Updated: Oct 16
Each time someone lights a cigarette, it takes them an average of 6 minutes to finish it. If that same someone smokes a pack of 20 cigarettes per day, they burn 2 hours every day (730 hours each year) smoking. When we also consider the time and energy invested in earning a living, and that money is spent on tobacco, that hard work goes up in smoke.
How we spend our time is up to each of us. After we spend our 6 to 8 hours daily on sleep, we are left with 16 to 18 hours to spend on a variety of things: self-care, chores, caregiving, working, learning, fitness, and leisure, among others. When you include a smoking or vaping habit in the mix, you are robbed of precious time to experience life on your own terms.
According to a 2015 survey, about 70 percent of adult smokers in the United States wanted to quit. Most of them are motivated by their health, finances, loved ones, energy, freedom, or a combination of these. However, despite being motivated, obstacles to quitting are not in short supply. Triggers like coffee, alcohol, stress, household routines, nicotine cravings, and times of day whisper in their ears “smoke me…” The trigger that seems to vex people the most is boredom. What to do in those gaps between?
After coaching thousands of people across 19 years to reclaim smoke-free lives, I’ve come to understand that smoking becomes a kind of gap filler, the glue that connects the various parts of a person’s day. As smoking is reduced or eliminated altogether, people often feel as if they’re “coming unglued.” And, although people hit the time jackpot getting those 2 hours a day back, it’s not so easy figuring out what to do with their newfound time.
Our time is valuable, and reclaiming time once spent on a habit that wreaks havoc with our health and finances seems like a big win. But—the BIG BUT—it takes lots of patience and practice for people to retrain themselves to spend their time currencies in new, better ways. Time can feel like both friend and foe.
Why? Too much unstructured time can become a slippery slope of longing for one’s old “fix.” When nicotine reaches the nicotinic receptors in the human brain, it triggers a release of dopamine. Ahh… the brain’s reward pathways get lit up! Nicotine withdrawal symptoms are relieved and for a brief moment, self-imposed stress has been disrupted. This temporary sense of pseudo relief draws people back over and over again.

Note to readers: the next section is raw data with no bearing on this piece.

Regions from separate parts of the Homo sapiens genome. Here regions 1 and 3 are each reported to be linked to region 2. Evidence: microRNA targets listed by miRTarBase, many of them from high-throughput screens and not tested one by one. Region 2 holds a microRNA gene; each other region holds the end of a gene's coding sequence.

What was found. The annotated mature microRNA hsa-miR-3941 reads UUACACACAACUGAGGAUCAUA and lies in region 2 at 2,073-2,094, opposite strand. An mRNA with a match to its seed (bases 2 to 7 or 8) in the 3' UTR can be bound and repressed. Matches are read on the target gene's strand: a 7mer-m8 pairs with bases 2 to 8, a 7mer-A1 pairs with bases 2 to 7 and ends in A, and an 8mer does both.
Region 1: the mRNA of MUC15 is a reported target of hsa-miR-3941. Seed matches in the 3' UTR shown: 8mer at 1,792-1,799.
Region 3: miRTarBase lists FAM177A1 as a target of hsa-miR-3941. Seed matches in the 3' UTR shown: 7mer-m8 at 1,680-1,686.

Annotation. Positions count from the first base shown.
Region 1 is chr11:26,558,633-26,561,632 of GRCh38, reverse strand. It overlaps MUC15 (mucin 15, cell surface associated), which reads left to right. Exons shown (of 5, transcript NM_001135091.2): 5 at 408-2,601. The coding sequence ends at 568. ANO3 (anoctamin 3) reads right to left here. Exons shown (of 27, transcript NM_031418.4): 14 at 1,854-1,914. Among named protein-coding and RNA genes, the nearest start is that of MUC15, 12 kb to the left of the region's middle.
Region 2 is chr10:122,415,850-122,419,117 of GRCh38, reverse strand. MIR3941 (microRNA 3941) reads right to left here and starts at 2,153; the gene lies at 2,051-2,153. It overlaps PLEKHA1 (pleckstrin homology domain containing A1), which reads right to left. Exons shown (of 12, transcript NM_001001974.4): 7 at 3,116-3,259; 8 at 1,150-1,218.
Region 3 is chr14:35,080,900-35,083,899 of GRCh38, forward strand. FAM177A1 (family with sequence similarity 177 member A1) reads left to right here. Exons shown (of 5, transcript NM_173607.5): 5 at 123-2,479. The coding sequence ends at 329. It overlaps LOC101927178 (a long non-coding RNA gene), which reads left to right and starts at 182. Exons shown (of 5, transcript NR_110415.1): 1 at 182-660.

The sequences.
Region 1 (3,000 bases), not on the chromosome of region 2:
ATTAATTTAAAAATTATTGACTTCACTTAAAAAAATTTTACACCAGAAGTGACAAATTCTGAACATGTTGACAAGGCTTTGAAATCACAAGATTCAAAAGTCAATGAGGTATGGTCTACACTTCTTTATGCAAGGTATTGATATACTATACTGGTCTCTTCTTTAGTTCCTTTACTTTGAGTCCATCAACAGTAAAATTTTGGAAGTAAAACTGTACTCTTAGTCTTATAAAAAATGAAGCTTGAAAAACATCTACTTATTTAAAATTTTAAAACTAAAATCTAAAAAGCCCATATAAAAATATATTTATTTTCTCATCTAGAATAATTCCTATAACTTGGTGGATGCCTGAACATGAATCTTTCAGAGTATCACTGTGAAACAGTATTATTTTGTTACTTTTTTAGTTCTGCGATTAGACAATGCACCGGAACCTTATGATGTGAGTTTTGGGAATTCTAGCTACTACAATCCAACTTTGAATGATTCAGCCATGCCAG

The GOOD NEWS is: there are lots of other things that can also give us that dopamine boost we seek, and without the serious risk of harm to our health. Things like singing, laughing, walking, dancing, playing, joyful movement, music, sunlight, sleep, meditation, connection, and affection all help to release dopamine, too. Reaching for a cigarette or your vape pen may have become your go-to dopamine booster, easier or more familiar in the moment. Over time, however, you can replace time once spent smoking with new activities that light you up.
Did you once begin your day with a cigarette? Try a new morning ritual like a walk, breath of fresh air, or short meditation. Used to have one after finishing a meal? Brush your teeth, suck on a mint, or sip some water through a straw or sports bottle. Has smoking been a reward for completing a task? Is boredom a trigger? How about enjoying an activity like drawing, woodworking, knitting, learning to play an instrument, writing in your journal, practicing yoga, or playing a game?
Removing cigarettes from your daily routine without backfilling those spaces with substitutes leaves you vulnerable to relapse. So instead, each time you practice quitting or make a quit attempt, remember to make a SUBS LIST and post it in several visible places. Visual cues become a roadmap of sorts to help you move through vulnerable moments in new ways.
So often, people blame not taking action to quit on a lack of willpower or fear of failure. But the truth is, becoming smoke or vape-free takes consistent micro-movements of courage, commitment, patience, and self-compassion. Paige Ellis each time you embark on a habit change journey, you adopt a willingness to accept setbacks and obstacles as part of your path and to accept support from helpers.
You’ve been lighting up on the outside, and now it’s time to figure out what lights you up on the inside. Your Vincere Health Coach can help. This lifestyle shift won’t happen overnight or easily. But, if you practice a little something fresh and new each day, you will be building a strong foundation that supports and launches a new-and-improved YOU.
The average cost of a pack of cigarettes is $6.28 (National Cancer Institute), which means a pack-a-day habit adds up to $188 per month or $2,292 per year.